The great hope for schistosomiasis treatment began with the development of oxamniquine and praziquantel.
These drugs can be administered orally in a single dose and have a high curative power with minor side effects. In
this study, we carried out a field experiment involving a population of 3,782 people. The population was examined
at four localities in Minas Gerais within the valleys of the Doce and Jequitinhonha Rivers. In this cohort, there were
1,790 patients infected with Schistosoma mansoni
(47.3%) and we showed that only 1,403 (78.4%) could be treated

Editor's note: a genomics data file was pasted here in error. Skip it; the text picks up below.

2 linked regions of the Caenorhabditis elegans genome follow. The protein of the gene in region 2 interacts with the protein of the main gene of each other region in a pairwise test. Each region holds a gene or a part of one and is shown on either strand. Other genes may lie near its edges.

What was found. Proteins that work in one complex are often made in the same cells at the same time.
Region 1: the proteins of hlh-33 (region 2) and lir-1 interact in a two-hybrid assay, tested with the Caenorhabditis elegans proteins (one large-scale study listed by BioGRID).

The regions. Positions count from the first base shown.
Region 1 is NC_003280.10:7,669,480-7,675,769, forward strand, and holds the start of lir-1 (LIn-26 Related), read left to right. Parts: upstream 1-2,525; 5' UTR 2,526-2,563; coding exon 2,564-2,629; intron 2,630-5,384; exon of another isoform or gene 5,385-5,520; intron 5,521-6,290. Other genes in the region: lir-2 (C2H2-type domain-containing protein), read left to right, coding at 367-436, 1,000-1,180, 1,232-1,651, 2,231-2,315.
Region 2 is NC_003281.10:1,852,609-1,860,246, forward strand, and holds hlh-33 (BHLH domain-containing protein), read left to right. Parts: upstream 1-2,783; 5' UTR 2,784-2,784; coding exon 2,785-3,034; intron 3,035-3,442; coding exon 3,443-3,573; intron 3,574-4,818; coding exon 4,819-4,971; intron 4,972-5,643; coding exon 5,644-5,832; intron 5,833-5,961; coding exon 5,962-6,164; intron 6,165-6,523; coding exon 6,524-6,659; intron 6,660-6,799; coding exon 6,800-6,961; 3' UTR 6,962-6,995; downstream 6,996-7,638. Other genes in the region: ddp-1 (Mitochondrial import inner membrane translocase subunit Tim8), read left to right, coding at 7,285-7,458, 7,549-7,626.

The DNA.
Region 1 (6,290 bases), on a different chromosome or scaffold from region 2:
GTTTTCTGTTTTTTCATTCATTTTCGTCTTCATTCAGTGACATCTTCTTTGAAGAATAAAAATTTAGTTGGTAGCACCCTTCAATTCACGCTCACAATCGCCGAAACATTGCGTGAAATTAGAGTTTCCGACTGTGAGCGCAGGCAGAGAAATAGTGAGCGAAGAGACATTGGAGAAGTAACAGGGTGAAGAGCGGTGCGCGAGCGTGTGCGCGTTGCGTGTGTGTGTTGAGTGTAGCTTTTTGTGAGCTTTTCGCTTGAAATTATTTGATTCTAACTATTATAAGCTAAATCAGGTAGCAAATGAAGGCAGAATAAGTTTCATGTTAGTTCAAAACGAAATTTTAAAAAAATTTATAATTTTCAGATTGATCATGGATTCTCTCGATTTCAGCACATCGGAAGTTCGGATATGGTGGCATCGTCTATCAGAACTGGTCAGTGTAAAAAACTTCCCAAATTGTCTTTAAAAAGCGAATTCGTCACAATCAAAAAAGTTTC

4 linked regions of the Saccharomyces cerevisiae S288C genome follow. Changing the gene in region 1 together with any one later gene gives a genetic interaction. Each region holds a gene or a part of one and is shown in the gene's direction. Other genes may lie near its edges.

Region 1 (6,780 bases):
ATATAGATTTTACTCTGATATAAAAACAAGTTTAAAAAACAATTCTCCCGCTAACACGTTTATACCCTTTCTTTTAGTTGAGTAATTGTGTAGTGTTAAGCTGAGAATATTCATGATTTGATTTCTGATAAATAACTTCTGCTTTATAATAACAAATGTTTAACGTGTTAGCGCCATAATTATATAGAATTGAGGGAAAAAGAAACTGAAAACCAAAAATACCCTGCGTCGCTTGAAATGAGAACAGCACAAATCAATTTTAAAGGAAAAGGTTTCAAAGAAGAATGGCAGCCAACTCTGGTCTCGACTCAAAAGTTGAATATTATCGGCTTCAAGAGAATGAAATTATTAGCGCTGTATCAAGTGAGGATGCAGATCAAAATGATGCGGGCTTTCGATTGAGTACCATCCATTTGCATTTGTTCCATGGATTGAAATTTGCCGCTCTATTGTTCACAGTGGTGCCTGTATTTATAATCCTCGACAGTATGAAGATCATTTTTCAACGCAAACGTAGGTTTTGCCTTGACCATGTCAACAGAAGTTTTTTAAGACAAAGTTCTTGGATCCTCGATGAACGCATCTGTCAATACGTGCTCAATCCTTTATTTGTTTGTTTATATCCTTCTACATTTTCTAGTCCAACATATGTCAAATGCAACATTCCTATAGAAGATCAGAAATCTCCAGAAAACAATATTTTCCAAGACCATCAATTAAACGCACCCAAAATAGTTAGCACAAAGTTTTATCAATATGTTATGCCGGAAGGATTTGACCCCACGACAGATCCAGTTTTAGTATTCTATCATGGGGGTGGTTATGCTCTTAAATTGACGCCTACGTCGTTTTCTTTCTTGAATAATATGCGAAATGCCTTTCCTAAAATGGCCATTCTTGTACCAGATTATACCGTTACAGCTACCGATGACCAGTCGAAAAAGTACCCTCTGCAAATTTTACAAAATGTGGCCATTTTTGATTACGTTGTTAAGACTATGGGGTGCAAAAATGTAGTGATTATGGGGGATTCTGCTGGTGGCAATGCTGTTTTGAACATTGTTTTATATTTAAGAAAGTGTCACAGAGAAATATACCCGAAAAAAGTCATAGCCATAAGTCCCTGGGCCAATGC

with oxamniquine in a single dose of 12.5-20 mg/kg orally. The other 387 (21.6%) were not treated during the first
stage because of contraindications (pregnancy or impeditive diseases), absences or refusals. It was observed that,
on average, 8.8-17% of the infected patients continued to excrete S. mansoni
eggs at the end of the 2nd month after
treatment and 30-32% of the cohort was infected by the end of the 24th month. In one of the areas that we followed-
up for a total of 30 years, the prevalence of the infection with S. mansoni
fell from 60.8-19.3% and the hepatosplenic
form of the disease dropped from 5.8-1.3%. We conclude that specific treatment of schistosomiasis reduces the
prevalence of infection in the short-term and the morbidity due to schistosomiasis in medium to long-term time frames,
but does not help to control disease transmission.